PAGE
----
The FTC Has an Important Message for DreamCloud Mattress Owners: Here’s What to Know

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The dreamcloud premier rest
The DreamCloud Premier Rest in the Sleepopolis studio.

According to the Federal Trade Commission (FTC), the mattress company DreamCloud assured its customers that the mattresses they were purchasing were made in the USA. But, it turns out, this was a false claim (1). Now, the FTC is issuing refunds to anyone who purchased a DreamCloud mattress under the false pretense that the product was manufactured in the USA (2).

Here, we’ll go through everything you need to know about the claims DreamCloud made, how the FTC dealt with the issue, and what you need to know about getting a refund if you were an affected customer.

What False Claims Did DreamCloud Make?

DreamCloud mattresses are sold by Resident Home LLC, which is the parent company of Nectar Mattresses. As the FTC describes it, Resident Home LLC previously advertised that their DreamCloud mattresses were “assembled in USA.”

In 2018, Resident Home LLC owner Ran Reske, under penalty of perjury, told the FTC that his company had never made incorrect claims about where its mattresses were manufactured. This was proven to be false, though, and in 2021, the company was ordered to pay $753,000 as a result of these falsified claims.

As the FTC notes, in DreamCloud’s advertising materials, they stated that their mattresses were  “proudly made with 100 percent USA-made premium quality materials.” In fact, DreamClouds mattresses were all finished outside of the USA. Often, the mattresses were manufactured with imported materials. Some mattresses were made with 100 percent imported materials.

“The importance of a case like this lies in the protection of consumer rights and maintaining the integrity of marketing claims,” Min Hwan Ahn, a lawyer at EZ485 in Jenkintown, PA. “When a company falsely claims that its products were made in the USA, it not only misleads consumers but also undermines the trust that consumers place in such labels.”

What “Made In The USA” Means

Consumers choose products based on their origin for various reasons, says Ahn, including supporting local industries or expecting certain quality standards based. “Therefore, misleading claims can lead to a breach of trust and potential financial loss for consumers,” he says.

Even if DreamCloud’s mattresses had some materials that were made in the USA, the way the mattresses were advertised violated FTC’s standards for what it means to claim that a product is made in the USA. “The FTC enforces these standards to ensure that consumers are not misled by such claims,” Ahn says.

As Ahn explains it, in order for a company to rightly claim that its product was made in the USA, it must meet certain standards:

  • All, or virtually all of the product must be made in the U.S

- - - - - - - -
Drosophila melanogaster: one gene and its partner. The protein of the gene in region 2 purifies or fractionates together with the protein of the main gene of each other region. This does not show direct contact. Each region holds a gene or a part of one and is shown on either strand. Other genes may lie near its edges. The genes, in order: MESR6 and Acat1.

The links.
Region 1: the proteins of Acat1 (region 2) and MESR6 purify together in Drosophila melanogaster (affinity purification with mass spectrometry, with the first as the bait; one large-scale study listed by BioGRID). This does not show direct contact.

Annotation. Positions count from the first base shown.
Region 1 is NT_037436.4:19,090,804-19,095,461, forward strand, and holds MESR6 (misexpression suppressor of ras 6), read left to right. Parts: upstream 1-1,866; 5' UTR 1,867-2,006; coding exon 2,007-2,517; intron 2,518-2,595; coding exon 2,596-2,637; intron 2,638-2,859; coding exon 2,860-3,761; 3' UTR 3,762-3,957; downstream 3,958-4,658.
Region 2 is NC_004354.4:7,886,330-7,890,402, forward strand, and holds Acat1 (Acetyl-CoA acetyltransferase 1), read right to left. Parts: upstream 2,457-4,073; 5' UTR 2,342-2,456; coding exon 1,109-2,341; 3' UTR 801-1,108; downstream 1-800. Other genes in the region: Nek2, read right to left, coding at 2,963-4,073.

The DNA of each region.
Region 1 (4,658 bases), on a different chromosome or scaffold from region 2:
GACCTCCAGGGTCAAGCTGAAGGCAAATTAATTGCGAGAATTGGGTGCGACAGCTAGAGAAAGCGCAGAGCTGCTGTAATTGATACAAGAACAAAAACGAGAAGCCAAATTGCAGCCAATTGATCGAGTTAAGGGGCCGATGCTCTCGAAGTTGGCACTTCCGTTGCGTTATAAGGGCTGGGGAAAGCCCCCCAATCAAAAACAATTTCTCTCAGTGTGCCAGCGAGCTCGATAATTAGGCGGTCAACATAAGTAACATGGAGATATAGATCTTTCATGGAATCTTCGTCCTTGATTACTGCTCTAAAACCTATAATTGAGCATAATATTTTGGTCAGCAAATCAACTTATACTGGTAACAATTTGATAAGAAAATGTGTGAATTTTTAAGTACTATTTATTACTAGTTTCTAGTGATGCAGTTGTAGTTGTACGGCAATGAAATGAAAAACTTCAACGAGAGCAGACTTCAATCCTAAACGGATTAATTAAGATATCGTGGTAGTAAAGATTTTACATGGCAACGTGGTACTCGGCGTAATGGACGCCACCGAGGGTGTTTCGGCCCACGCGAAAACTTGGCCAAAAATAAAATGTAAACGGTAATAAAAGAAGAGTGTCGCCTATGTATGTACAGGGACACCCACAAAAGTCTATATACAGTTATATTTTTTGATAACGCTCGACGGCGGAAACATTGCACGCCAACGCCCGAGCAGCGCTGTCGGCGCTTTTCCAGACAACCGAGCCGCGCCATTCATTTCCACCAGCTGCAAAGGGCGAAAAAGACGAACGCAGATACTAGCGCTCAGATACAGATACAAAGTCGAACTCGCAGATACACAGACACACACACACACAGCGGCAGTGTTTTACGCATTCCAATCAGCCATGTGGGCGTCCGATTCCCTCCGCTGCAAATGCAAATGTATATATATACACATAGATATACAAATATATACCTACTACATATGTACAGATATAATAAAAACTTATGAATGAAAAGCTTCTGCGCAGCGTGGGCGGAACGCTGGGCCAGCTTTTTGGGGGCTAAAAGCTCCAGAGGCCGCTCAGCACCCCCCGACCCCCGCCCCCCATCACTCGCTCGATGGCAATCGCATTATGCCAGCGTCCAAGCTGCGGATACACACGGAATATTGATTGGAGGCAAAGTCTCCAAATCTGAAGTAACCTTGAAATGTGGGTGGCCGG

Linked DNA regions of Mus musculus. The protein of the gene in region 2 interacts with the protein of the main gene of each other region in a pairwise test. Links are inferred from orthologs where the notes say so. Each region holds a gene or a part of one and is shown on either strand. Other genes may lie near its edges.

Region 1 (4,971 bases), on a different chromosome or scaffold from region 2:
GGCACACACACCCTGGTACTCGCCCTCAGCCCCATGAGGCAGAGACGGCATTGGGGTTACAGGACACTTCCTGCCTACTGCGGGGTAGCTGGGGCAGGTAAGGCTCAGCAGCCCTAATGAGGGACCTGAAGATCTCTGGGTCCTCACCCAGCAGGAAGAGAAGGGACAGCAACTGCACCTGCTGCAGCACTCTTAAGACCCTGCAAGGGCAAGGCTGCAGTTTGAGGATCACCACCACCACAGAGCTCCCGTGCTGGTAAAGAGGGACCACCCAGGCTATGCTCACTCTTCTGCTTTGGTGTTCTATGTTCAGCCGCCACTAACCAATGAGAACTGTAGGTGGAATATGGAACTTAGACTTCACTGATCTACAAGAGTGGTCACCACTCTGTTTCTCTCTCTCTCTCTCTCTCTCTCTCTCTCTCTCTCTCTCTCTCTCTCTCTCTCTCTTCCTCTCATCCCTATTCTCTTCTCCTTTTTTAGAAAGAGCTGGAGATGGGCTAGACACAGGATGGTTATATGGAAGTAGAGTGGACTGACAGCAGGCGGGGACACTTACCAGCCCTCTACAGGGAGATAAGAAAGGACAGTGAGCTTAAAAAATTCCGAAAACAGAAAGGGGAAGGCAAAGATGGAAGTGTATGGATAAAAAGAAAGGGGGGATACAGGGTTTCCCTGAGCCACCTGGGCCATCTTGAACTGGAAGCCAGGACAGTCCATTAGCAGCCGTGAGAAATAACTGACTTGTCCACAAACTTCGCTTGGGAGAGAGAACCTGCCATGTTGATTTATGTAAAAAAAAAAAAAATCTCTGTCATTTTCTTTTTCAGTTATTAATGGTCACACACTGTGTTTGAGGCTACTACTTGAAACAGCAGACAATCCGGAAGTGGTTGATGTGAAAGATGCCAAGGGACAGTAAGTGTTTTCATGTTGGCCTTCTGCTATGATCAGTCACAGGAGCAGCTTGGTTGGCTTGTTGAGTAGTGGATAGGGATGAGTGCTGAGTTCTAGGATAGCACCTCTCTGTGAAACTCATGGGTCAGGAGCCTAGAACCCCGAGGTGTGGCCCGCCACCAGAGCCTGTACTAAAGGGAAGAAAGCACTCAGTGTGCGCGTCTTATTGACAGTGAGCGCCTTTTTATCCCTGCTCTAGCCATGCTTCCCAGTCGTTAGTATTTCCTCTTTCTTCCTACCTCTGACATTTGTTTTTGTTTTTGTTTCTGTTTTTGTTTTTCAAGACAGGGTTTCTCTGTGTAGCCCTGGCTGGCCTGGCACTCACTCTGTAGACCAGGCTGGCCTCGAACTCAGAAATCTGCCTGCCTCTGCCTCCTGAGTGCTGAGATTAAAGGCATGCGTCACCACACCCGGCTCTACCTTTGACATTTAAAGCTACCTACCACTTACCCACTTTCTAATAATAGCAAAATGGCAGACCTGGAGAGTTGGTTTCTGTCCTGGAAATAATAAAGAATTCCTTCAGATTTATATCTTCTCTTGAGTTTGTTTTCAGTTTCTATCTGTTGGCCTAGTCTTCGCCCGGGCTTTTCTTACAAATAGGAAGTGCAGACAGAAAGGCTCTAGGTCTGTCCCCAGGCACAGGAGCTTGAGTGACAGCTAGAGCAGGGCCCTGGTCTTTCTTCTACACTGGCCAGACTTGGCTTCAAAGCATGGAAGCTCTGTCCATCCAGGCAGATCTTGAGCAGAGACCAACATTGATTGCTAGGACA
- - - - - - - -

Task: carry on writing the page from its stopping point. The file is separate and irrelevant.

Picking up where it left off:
• This includes significant parts, processing, and labor
  • The product should contain only a negligible amount of foreign content

“Cases like this one prove the importance of the FTC,” says Ben Michael, lawyer at Michael & Associates in Austin, Texas. “The FTC exists to protect customers by enforcing fairness and transparency, and DreamCloud’s claims clearly violated that.”

What This Means for DreamCloud Customers

Anyone who purchased a DreamCloud mattress under the pretense that the mattress was “made in the USA” is eligible for a refund from the FTC. The FTC has already begun notifying people who may be eligible for this refund via email or snail mail. If you were notified that you might be eligible, you can apply for a refund.

How large might that refund be? The FTC has not shared that information yet, but says that it depends partially on how many people apply for a refund. The FTC also hasn’t settled on a date yet to send out the refunds. If you are eligible and want to apply, you can go to Just make sure you apply for your claim by the October 2024 deadline.

“When big cases like these happen, the payouts to individual customers aren’t always very big, but in my opinion they are always worthwhile submitting a claim for if you’re eligible,” Michael advises.

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  • Ahn, Min Hwan. Author interview. August 2024.

  • Michael, Ben. Author interview. August 2024.

    1. Federal Trade Commission, “FTC Orders “Made in USA” Repeat Offender to Pay Funds,” October 6, 2021.
  • 2. Federal Trade Commission, “FTC Sends Payments to Consumers Deceived by False ‘Made in USA’ Claims for DreamCloud Mattresses,” March 30, 2024.

Wendy Wisner

Wendy Wisner

Wendy Wisner is a writer and lactation consultant (IBCLC) whose work has appeared in The Washington Post, Family Circle, ELLE, ABC News, Parents Magazine, Verywell Family, Healthline, Fit Pregnancy, Your Teen Magazine, and elsewhere. Find her at

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